Why do dogs chase rabbits

Impulse control

Anti-hunting training is always about impulse control. Ultimately, the dog must learn to resist its impulse to hunt. But this controlled behavior contradicts its animal nature and naturally leads to frustration. Impulse control also means that the dog is able to endure frustration.

And like everything else, he only learns the ability to control himself if this path proves to be worthwhile. For example, a dog that impulsively jumps up at every visitor must learn that this is the wrong way to get attention. Only when he sits down obediently will he be noticed and praised by his people.

It works in a similar way with anti-hunting training. Only when the dog shows that he can control his impulses can he hope for a reward. If he does not just chase after the prey, but first reports it and patiently waits for the command of his reference person, his human will praise him and reward him according to his disposition.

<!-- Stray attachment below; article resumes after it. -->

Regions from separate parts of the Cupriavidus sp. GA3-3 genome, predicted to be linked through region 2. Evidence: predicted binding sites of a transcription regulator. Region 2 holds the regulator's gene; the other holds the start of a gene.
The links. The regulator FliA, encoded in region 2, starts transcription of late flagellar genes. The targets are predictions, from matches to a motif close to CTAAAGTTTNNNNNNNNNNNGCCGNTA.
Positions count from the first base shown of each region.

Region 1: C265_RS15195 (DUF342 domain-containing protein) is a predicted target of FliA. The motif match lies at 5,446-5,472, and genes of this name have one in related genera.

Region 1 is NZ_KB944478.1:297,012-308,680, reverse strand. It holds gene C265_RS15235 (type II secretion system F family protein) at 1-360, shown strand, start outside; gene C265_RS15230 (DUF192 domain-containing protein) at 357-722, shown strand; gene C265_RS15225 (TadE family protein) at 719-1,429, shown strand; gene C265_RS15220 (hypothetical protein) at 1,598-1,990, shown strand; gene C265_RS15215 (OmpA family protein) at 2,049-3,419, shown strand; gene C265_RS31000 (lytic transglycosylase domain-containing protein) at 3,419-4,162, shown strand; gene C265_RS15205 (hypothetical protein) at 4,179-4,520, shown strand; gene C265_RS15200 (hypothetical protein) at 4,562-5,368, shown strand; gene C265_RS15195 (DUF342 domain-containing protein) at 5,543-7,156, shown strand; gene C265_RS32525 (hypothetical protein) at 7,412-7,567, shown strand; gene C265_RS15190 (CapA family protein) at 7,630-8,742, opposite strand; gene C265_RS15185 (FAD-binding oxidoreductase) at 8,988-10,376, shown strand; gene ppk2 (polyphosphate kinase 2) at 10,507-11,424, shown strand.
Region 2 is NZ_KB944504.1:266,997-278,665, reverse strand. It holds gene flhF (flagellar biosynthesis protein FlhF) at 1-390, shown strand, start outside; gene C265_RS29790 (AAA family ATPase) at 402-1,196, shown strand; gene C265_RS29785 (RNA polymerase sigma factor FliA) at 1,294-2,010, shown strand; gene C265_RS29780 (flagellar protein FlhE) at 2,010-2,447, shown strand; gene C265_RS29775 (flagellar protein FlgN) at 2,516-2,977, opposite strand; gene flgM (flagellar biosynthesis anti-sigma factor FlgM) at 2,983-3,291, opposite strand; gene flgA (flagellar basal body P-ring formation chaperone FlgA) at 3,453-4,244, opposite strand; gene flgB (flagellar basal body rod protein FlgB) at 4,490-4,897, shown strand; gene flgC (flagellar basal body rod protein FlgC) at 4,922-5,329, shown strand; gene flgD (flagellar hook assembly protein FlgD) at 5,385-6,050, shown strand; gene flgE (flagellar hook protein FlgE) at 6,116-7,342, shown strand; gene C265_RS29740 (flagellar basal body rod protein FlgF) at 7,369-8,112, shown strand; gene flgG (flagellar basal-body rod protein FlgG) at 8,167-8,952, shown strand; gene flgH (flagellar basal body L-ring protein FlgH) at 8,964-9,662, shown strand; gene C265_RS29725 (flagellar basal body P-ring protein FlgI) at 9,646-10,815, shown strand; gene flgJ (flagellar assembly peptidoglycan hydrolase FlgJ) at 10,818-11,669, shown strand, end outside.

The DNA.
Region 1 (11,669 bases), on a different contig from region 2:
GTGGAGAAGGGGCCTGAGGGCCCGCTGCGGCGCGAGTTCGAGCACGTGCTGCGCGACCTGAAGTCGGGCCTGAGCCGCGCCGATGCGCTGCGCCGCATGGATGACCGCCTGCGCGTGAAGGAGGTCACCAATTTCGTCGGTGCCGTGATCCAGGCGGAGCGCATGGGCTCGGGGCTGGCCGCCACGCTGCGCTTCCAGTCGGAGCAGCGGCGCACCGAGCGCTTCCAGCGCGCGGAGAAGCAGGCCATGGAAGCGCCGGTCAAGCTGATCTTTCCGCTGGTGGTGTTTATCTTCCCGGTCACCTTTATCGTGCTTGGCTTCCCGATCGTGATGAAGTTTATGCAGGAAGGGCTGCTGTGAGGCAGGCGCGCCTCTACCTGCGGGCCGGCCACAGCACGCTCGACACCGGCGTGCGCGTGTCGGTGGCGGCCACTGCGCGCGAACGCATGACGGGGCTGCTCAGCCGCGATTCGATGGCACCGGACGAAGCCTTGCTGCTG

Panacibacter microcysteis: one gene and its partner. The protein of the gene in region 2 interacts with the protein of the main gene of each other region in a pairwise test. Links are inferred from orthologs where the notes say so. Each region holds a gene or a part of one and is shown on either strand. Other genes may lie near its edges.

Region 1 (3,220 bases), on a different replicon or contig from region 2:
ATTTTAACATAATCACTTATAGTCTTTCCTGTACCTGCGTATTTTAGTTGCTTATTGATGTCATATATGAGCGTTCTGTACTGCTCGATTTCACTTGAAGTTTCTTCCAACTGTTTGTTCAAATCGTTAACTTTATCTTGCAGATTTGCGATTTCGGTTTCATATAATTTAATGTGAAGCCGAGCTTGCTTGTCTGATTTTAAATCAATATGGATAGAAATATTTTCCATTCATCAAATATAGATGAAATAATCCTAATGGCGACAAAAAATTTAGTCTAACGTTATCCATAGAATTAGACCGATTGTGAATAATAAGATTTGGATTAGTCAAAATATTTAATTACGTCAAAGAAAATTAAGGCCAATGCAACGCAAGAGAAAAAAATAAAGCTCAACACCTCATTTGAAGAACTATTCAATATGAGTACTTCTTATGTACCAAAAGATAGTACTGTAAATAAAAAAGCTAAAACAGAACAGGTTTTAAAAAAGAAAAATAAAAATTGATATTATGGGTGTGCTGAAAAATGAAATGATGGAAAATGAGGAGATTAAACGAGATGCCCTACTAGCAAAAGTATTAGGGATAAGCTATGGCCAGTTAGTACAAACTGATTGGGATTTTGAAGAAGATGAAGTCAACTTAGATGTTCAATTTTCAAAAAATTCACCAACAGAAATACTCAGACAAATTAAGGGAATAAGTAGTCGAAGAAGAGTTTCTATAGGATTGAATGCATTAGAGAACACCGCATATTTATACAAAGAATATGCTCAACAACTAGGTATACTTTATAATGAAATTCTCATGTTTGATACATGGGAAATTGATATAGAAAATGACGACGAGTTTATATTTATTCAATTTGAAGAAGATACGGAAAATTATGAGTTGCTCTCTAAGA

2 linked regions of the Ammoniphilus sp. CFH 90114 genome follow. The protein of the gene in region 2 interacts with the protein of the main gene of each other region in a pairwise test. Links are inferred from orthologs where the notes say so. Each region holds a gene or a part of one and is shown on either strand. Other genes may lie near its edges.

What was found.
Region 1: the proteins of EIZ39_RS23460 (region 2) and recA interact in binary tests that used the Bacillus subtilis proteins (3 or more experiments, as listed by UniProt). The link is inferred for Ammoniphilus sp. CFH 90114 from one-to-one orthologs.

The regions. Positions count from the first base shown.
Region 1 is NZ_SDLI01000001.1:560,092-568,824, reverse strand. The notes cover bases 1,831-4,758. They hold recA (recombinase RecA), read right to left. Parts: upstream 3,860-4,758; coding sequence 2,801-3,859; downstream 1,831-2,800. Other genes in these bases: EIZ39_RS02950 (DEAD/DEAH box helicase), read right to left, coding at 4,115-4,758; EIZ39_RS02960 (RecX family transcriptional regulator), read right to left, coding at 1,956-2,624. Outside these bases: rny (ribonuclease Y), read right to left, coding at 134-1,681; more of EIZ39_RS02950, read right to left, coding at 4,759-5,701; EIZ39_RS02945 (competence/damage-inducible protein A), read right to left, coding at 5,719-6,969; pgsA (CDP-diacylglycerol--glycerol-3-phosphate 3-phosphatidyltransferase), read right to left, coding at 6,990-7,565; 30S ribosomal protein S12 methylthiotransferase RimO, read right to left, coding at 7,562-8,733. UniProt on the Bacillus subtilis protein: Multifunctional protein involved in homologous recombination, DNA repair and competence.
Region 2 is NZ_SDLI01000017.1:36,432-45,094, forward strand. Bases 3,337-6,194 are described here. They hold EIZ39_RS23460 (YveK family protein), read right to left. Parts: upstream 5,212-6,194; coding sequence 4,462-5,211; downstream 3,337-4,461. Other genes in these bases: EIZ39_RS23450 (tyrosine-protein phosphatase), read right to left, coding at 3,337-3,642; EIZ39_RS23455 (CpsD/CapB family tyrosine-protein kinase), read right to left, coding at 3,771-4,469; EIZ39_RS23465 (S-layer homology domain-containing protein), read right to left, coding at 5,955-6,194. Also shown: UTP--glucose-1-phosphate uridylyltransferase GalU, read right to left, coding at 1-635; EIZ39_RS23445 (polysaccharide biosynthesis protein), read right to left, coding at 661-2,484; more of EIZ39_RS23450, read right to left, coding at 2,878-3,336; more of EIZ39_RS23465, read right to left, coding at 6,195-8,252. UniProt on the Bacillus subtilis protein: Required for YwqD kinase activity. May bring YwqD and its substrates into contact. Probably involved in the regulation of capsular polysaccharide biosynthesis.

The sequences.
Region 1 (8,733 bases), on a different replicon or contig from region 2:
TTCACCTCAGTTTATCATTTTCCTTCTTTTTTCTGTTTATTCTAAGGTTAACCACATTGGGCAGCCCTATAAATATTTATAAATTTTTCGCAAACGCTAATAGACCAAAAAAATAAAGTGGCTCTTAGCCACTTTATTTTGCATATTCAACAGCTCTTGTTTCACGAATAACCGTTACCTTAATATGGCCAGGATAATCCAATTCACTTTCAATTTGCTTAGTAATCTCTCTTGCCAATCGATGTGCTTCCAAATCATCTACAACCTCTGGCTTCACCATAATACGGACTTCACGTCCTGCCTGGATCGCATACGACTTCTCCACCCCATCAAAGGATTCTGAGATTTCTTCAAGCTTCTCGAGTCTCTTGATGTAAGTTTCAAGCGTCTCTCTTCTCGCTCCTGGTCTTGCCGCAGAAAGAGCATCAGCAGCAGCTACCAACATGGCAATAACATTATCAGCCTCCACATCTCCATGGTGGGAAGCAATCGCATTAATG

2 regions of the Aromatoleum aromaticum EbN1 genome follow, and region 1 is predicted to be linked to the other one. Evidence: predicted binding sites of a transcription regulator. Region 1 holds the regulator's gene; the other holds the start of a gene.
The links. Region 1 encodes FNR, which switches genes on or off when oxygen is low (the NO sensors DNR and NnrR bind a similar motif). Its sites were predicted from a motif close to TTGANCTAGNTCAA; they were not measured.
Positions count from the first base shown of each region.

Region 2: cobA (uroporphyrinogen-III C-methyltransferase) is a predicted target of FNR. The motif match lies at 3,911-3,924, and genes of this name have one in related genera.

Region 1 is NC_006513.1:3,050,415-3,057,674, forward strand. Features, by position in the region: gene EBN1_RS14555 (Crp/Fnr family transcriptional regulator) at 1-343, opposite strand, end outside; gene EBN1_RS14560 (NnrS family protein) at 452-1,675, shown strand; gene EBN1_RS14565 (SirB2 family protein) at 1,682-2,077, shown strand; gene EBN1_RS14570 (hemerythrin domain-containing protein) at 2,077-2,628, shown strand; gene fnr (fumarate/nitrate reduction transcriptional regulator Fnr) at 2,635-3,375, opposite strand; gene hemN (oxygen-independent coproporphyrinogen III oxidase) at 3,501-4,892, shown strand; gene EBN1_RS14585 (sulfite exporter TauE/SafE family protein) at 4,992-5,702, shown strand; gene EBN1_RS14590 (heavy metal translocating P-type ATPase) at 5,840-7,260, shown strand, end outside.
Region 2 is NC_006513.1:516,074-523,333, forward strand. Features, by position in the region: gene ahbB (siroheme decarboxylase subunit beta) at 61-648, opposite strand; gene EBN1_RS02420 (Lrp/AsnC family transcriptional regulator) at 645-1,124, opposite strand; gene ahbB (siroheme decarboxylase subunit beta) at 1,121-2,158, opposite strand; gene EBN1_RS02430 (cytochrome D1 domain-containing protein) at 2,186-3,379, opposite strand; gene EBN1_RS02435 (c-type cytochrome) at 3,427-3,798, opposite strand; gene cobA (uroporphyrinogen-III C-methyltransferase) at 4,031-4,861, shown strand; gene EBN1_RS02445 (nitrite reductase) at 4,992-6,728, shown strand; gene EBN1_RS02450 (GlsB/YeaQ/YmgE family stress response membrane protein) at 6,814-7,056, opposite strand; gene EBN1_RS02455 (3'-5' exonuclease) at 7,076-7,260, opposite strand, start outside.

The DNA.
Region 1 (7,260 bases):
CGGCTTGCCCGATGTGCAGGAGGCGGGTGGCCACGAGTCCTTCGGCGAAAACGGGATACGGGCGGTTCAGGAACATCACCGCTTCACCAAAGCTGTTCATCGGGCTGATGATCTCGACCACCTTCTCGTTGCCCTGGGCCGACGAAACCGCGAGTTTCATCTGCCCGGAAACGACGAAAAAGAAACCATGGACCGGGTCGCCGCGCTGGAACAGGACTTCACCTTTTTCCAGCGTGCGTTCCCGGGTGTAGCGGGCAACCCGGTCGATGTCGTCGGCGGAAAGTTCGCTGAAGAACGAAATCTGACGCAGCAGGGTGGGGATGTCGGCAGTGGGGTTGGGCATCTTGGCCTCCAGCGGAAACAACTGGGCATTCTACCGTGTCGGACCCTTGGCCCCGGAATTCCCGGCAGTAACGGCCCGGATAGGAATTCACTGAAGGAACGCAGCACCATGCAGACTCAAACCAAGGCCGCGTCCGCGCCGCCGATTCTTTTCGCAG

It is a good exercise in impulse control if you first let your dog lay down by giving the command "down" and then throw a dummy. If he jumps up without waiting for your next command, ignore him. If, on the other hand, he manages to wait patiently and only jumps up at your command "Search" and fetches the dummy, you will reward him extensively.

Of course, this exercise will only be successful if your dog is relaxed and calm. A dog that runs back and forth excitedly and whose stress level is visibly increased will hardly be able to get involved in such training.

In this case, your dog should be allowed to let off steam first. Go jogging with him, play with him in the garden or let him run next to your bike. Only when your dog is physically busy and his need for exercise is back in the normal range will he get involved in your impulse control exercise.